Push, don’t pull
It’s a common misconception that rowers have big arms, but rowing is a mainly legs-based sport. Master the sequence of using your legs first when you’re taking a stroke, followed by your hips, and finally pulling your arms. Practising on an indoor rower can be great to improve your technique and fitness before heading out on the water.
Build your confidence
We use drills to teach new rowers confidence in the boat before they get moving. Try turning your boat 360 degrees as fast as you can, or rocking it side to side, touching the riggers into the water as many times as you can in 30 seconds. It’s a great way for beginners to get used to the wobbling of a boat.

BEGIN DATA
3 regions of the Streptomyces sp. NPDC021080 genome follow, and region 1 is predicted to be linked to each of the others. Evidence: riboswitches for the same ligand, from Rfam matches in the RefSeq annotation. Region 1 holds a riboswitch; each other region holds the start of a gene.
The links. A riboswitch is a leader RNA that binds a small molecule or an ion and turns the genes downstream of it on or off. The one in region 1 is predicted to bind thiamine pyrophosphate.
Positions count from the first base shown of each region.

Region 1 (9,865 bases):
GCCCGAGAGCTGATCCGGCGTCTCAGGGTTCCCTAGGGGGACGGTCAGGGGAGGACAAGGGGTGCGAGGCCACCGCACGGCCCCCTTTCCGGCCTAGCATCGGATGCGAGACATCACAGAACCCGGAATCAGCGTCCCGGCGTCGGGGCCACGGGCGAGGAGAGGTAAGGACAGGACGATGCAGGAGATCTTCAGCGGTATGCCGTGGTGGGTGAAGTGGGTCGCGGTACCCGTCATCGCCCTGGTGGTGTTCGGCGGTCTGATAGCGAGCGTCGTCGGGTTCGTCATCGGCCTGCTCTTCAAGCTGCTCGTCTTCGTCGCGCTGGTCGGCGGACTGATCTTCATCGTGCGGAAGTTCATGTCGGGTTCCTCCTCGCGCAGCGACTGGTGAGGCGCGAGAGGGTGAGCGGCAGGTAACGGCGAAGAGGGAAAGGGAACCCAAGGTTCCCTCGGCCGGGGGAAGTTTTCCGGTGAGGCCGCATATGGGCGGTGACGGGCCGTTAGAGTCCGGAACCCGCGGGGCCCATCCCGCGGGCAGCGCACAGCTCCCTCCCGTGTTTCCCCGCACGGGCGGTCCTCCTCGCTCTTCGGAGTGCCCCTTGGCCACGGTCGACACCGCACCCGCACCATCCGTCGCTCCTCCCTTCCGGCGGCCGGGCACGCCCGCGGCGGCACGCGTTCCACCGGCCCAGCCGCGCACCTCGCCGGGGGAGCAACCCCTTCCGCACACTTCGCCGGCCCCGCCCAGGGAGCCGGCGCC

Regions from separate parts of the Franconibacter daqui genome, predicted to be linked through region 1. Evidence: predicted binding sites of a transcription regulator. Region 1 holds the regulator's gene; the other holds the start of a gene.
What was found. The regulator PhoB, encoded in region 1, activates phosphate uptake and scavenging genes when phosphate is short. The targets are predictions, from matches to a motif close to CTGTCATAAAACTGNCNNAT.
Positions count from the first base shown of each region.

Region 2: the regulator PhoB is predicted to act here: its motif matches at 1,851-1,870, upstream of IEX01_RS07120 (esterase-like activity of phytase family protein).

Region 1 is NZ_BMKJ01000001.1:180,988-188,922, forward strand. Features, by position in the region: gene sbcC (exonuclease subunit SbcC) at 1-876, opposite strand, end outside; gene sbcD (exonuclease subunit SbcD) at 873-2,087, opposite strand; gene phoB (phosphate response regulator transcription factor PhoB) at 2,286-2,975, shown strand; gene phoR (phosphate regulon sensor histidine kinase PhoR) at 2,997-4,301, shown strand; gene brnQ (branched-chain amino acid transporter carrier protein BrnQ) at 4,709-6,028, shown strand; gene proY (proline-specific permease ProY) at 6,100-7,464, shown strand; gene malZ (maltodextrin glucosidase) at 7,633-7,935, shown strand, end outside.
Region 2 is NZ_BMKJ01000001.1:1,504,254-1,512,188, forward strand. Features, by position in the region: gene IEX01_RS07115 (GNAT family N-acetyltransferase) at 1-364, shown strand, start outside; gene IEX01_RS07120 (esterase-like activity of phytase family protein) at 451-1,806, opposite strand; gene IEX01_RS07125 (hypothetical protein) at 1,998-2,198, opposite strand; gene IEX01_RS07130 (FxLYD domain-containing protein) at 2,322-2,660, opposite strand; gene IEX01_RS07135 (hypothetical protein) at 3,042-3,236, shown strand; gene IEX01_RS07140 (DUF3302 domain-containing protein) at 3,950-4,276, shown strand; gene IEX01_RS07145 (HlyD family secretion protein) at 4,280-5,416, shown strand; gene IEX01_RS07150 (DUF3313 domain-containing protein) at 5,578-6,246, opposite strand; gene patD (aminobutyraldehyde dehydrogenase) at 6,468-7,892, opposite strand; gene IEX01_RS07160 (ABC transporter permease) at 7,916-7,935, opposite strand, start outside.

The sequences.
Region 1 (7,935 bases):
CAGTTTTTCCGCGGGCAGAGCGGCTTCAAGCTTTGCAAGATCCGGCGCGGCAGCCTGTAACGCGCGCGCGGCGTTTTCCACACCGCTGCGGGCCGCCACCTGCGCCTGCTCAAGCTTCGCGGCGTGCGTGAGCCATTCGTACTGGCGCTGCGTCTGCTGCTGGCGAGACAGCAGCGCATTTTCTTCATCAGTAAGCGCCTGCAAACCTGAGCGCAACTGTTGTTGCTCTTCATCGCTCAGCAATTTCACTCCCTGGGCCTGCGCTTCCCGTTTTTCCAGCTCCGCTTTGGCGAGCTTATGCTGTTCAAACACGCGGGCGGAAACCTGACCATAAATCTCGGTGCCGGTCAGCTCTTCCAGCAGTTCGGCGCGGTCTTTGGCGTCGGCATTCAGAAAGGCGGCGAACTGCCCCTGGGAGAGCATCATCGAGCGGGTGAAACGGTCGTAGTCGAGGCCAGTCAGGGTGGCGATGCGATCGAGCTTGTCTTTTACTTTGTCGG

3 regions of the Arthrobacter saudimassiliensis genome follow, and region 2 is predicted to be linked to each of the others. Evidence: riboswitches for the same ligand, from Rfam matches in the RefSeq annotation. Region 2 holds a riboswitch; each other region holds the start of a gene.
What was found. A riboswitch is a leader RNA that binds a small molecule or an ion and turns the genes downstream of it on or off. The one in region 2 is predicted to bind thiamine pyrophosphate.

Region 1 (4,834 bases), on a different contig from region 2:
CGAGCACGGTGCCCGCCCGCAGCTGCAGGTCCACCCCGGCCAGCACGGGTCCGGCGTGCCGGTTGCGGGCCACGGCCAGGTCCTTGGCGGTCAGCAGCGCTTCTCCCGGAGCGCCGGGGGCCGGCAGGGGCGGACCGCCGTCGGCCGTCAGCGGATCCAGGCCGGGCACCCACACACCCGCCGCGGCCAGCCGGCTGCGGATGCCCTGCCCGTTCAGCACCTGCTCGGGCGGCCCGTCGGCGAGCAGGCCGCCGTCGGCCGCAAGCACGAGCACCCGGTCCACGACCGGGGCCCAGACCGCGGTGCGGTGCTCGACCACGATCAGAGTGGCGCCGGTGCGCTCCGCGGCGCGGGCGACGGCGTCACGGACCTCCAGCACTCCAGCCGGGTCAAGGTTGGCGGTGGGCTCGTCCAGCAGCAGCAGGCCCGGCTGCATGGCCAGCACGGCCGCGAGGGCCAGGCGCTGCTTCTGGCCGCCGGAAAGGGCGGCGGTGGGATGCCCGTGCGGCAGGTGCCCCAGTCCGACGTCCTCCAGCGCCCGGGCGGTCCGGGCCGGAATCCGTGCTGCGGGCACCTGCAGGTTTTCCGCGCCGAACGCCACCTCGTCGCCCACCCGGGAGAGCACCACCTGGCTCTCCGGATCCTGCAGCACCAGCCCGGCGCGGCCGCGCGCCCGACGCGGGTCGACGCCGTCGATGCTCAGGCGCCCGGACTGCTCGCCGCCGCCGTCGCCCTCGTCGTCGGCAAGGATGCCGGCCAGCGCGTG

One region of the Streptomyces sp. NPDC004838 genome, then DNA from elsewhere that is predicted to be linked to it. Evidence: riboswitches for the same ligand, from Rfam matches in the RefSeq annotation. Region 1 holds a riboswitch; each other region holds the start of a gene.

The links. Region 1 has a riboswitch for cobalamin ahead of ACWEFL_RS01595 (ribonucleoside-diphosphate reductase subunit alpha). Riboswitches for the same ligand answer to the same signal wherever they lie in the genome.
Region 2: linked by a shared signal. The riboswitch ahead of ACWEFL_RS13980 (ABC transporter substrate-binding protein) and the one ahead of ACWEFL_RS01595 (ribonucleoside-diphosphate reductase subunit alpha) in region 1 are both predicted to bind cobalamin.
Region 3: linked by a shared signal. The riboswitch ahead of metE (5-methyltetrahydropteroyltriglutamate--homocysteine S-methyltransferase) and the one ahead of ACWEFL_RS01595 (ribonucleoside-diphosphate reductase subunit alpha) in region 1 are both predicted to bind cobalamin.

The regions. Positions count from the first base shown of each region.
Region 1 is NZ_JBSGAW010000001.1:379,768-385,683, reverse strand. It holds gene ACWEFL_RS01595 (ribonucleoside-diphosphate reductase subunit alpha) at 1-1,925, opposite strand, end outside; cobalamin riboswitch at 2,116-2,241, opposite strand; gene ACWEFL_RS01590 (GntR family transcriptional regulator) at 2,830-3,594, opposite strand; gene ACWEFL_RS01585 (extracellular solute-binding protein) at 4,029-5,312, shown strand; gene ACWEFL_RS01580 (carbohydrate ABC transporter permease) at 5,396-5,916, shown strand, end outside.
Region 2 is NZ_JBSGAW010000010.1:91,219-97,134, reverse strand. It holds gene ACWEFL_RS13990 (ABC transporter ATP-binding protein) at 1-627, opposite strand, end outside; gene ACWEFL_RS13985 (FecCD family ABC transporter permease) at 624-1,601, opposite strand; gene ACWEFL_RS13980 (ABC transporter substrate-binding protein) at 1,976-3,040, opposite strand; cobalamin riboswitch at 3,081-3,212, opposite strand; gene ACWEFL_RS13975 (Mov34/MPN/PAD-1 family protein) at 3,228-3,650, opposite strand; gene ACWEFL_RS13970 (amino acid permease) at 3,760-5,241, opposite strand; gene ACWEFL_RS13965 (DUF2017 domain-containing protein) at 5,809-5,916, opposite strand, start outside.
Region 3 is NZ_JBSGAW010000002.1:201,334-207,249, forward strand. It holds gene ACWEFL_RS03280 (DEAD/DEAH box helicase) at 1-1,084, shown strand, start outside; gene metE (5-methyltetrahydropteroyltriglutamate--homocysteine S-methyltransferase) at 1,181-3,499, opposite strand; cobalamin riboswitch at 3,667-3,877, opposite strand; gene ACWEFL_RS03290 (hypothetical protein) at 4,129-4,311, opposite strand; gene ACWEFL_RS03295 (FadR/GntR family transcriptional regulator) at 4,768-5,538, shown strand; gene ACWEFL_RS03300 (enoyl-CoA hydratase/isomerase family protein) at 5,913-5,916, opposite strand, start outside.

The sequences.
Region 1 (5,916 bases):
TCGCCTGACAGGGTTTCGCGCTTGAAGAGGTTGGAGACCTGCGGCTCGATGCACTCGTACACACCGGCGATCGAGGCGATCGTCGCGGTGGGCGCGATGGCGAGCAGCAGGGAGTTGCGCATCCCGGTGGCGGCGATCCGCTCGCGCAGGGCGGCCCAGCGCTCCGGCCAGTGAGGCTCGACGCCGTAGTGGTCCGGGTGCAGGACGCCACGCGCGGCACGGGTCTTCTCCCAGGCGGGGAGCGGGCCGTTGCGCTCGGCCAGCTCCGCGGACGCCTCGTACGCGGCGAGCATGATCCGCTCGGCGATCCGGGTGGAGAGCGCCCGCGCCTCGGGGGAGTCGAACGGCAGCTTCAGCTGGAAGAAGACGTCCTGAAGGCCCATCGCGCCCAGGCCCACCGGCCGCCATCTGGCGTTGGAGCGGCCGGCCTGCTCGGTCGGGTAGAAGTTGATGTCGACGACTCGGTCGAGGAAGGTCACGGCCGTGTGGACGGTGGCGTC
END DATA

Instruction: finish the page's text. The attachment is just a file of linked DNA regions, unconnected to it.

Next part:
Using a crew boat, such as a double or quad, can be a great way to practise: the crew can “sit” the boat by not rowing, so you don’t have to worry about the balance. This is the best way to take full strokes while you’re learning.
• Dan Moore is a high performance coach at British Rowing